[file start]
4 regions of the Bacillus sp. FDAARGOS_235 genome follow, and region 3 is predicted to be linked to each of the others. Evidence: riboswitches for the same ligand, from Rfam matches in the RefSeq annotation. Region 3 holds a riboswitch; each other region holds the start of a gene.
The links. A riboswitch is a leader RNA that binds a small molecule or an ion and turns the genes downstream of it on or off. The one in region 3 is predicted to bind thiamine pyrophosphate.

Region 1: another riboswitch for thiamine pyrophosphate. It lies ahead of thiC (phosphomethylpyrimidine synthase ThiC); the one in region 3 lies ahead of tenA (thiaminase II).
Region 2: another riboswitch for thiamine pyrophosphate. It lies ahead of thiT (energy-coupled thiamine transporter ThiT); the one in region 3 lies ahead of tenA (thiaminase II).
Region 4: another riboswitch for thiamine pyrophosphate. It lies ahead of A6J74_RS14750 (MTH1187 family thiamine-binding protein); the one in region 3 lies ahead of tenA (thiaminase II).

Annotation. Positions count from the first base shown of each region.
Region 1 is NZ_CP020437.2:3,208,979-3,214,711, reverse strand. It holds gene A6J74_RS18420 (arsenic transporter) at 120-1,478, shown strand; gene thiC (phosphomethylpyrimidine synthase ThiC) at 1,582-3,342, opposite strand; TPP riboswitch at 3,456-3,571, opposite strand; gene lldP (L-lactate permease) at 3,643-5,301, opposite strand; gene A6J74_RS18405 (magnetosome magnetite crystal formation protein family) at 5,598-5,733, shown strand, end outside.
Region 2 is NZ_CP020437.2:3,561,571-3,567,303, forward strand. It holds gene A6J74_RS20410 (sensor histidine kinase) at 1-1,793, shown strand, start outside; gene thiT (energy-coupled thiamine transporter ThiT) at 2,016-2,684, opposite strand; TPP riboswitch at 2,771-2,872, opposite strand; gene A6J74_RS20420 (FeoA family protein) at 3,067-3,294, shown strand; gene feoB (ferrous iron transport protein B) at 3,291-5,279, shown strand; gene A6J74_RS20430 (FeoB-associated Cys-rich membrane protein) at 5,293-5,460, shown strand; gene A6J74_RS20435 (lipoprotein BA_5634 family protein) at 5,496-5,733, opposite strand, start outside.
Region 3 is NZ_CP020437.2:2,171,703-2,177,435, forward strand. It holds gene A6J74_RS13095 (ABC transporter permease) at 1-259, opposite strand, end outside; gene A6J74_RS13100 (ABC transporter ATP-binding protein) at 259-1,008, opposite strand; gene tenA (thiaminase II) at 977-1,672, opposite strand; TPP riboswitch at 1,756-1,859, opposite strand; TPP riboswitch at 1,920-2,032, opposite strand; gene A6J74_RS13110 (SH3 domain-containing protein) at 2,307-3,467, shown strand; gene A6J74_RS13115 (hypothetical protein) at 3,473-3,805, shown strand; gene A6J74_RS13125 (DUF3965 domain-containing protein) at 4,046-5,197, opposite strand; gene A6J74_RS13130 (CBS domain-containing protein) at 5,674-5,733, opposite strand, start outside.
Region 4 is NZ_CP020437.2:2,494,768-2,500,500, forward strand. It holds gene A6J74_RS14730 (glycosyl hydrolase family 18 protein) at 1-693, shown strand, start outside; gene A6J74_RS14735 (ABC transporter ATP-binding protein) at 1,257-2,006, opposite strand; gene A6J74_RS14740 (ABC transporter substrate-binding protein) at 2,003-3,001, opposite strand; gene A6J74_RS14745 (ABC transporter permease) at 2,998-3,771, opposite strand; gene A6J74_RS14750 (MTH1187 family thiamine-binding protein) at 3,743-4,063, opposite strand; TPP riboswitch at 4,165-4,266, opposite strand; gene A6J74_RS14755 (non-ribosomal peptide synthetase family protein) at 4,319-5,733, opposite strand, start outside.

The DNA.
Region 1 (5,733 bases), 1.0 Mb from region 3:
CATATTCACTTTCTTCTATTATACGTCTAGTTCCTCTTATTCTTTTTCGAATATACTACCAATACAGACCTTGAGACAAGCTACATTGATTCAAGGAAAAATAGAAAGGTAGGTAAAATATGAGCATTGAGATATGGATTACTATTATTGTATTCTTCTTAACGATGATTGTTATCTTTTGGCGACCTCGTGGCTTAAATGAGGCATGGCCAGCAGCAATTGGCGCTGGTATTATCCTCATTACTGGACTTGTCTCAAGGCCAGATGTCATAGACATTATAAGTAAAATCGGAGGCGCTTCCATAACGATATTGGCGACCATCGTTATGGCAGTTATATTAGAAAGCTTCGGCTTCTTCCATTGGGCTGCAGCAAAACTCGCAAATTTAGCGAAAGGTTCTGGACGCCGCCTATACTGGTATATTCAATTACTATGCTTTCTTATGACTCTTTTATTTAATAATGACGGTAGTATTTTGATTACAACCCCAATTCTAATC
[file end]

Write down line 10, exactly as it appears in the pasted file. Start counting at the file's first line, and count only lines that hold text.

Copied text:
Region 4 is NZ_CP020437.2:2,494,768-2,500,500, forward strand. It holds gene A6J74_RS14730 (glycosyl hydrolase family 18 protein) at 1-693, shown strand, start outside; gene A6J74_RS14735 (ABC transporter ATP-binding protein) at 1,257-2,006, opposite strand; gene A6J74_RS14740 (ABC transporter substrate-binding protein) at 2,003-3,001, opposite strand; gene A6J74_RS14745 (ABC transporter permease) at 2,998-3,771, opposite strand; gene A6J74_RS14750 (MTH1187 family thiamine-binding protein) at 3,743-4,063, opposite strand; TPP riboswitch at 4,165-4,266, opposite strand; gene A6J74_RS14755 (non-ribosomal peptide synthetase family protein) at 4,319-5,733, opposite strand, start outside.